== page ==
You won’t find a fitter, tighter, more fat-free group of actors than the one in Off-Broadway’s jacked-up “A Clockwork Orange.”
Too bad this striking and elaborately choreographed show’s grip isn’t half as taut. For all of the in-your-face six-packs, the production is like a dad bod. Stylish, sure. Intimidating, not so much. And it should be.
The story of a British society oozing with violence, alienation and authoritarianism will be familiar if you’ve read the 1962 novel by Anthony Burgess, who’s credited with this adaptation. Or, for that matter, if you’ve seen the 1971 Stanley Kubrick movie.
The action follows a gang of teenaged goons — actually, droogs — led by Alex deLarge (subtle, it’s not), who thrives on aggression and Beethoven.
Part of Alex’s aversion-therapy cure involves enduring horrific imagery he can’t look away from.
(Caitlin McNaney/Caitlin McNaney)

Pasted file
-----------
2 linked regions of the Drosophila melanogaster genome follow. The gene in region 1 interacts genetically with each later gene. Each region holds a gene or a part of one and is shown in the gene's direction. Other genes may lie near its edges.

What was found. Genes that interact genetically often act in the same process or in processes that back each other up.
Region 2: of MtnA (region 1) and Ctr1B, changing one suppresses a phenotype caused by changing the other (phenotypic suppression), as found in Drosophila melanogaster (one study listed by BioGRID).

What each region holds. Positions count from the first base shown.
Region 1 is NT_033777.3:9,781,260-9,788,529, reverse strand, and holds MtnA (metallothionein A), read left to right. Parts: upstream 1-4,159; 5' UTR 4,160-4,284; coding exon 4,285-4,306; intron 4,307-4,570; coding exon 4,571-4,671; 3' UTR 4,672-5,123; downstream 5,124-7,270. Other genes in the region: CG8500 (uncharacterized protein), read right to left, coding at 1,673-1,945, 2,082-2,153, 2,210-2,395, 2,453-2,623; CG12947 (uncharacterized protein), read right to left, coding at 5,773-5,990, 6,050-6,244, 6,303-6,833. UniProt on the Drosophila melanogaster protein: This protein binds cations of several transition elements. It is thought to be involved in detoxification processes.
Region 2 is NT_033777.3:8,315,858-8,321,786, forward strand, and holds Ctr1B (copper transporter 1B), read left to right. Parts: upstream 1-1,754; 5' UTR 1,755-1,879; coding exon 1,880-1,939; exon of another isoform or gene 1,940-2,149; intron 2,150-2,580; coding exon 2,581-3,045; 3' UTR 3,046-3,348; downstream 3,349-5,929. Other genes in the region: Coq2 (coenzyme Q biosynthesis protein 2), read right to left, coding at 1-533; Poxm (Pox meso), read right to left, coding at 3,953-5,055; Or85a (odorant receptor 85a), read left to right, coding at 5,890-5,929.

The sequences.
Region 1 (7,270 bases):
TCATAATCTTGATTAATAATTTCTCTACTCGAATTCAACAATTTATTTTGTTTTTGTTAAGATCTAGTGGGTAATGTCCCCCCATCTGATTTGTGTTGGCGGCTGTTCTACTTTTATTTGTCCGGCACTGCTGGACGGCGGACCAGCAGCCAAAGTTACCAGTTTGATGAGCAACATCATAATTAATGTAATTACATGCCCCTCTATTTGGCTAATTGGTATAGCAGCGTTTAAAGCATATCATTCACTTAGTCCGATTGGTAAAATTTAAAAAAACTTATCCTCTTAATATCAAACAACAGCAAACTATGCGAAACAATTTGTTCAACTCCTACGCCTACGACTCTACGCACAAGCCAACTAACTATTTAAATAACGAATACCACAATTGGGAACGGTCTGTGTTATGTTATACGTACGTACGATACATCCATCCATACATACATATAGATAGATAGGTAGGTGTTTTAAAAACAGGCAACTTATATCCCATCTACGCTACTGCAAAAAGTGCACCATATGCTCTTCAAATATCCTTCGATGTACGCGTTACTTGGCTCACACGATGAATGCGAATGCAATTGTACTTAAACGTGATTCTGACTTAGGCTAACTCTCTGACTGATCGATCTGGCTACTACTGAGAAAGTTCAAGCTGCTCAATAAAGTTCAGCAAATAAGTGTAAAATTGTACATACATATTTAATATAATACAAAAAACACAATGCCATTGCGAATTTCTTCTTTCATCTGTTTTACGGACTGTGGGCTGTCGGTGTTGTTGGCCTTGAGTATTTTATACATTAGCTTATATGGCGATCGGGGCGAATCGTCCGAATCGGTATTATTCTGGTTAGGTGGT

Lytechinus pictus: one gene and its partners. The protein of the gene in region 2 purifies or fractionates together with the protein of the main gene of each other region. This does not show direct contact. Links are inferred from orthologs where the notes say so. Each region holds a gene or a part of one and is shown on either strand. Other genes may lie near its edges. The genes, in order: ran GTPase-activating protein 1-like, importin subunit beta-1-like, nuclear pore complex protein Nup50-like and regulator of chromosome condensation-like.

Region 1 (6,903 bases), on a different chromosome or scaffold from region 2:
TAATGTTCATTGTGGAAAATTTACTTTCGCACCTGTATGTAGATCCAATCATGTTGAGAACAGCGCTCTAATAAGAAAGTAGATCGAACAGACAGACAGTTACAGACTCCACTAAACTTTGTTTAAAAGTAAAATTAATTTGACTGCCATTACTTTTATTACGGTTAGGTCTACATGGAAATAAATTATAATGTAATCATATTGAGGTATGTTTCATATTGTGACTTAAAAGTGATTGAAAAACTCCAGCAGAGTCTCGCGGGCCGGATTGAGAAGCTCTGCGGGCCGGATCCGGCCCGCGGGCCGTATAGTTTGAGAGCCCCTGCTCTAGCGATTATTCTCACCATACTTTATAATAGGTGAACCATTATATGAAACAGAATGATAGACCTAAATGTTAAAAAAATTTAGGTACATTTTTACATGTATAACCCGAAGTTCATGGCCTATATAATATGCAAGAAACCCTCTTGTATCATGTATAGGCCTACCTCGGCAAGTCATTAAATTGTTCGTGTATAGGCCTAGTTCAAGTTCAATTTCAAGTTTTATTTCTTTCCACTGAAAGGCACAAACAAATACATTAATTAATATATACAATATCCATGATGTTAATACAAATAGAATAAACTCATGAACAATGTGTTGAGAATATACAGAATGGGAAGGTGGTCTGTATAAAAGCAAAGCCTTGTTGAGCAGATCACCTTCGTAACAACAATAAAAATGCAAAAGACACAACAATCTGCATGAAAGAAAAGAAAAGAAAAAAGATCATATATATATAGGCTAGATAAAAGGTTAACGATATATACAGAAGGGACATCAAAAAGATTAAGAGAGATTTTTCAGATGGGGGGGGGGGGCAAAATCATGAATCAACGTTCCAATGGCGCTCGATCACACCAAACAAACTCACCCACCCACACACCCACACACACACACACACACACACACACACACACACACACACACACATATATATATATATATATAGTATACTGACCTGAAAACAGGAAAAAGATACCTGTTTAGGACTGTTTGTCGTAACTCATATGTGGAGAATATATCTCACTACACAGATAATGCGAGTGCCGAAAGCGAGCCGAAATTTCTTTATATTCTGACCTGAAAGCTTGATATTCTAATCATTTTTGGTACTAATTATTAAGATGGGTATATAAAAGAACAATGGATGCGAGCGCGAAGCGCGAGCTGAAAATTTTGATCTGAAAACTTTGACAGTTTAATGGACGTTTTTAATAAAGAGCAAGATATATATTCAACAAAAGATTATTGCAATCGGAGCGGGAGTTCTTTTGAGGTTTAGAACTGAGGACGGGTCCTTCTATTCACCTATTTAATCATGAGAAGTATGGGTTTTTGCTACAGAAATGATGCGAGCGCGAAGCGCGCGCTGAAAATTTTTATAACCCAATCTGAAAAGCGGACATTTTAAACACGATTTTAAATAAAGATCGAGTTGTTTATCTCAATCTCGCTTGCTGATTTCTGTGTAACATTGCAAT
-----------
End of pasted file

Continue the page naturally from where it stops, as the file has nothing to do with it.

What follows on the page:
That changes after he lands in prison, where he becomes patient zero for government-sanctioned aversion therapy. Alex gets turned into a mechanized automaton. Is that progress?
Reprising his role from runs in London and beyond, Jonno Davies leads the hard-working ensemble and brings a fierce physical presence as Alex.
At its best, Alexandra Spender-Jones’s all-male vision has energy to burn as it plays out on a spare black stage to a loud, nearly wall-to-wall score of original music and pop covers.
Frequent dance breaks squeeze their way into the Off-Broadway production of “A Clockwork Orange.”
But so much emphasis on choreographed movement backfires as it gets repetitive and muddies storytelling. Even violent acts, like one with a broken bottle, emerge like something out of Looney Tunes. In the end, Burgess’ dark dystopia gets squeezed out into a pulpy “So You Think You Can Menace?”
“A Clockwork Orange” runs through Jan. 6 at New World Stages.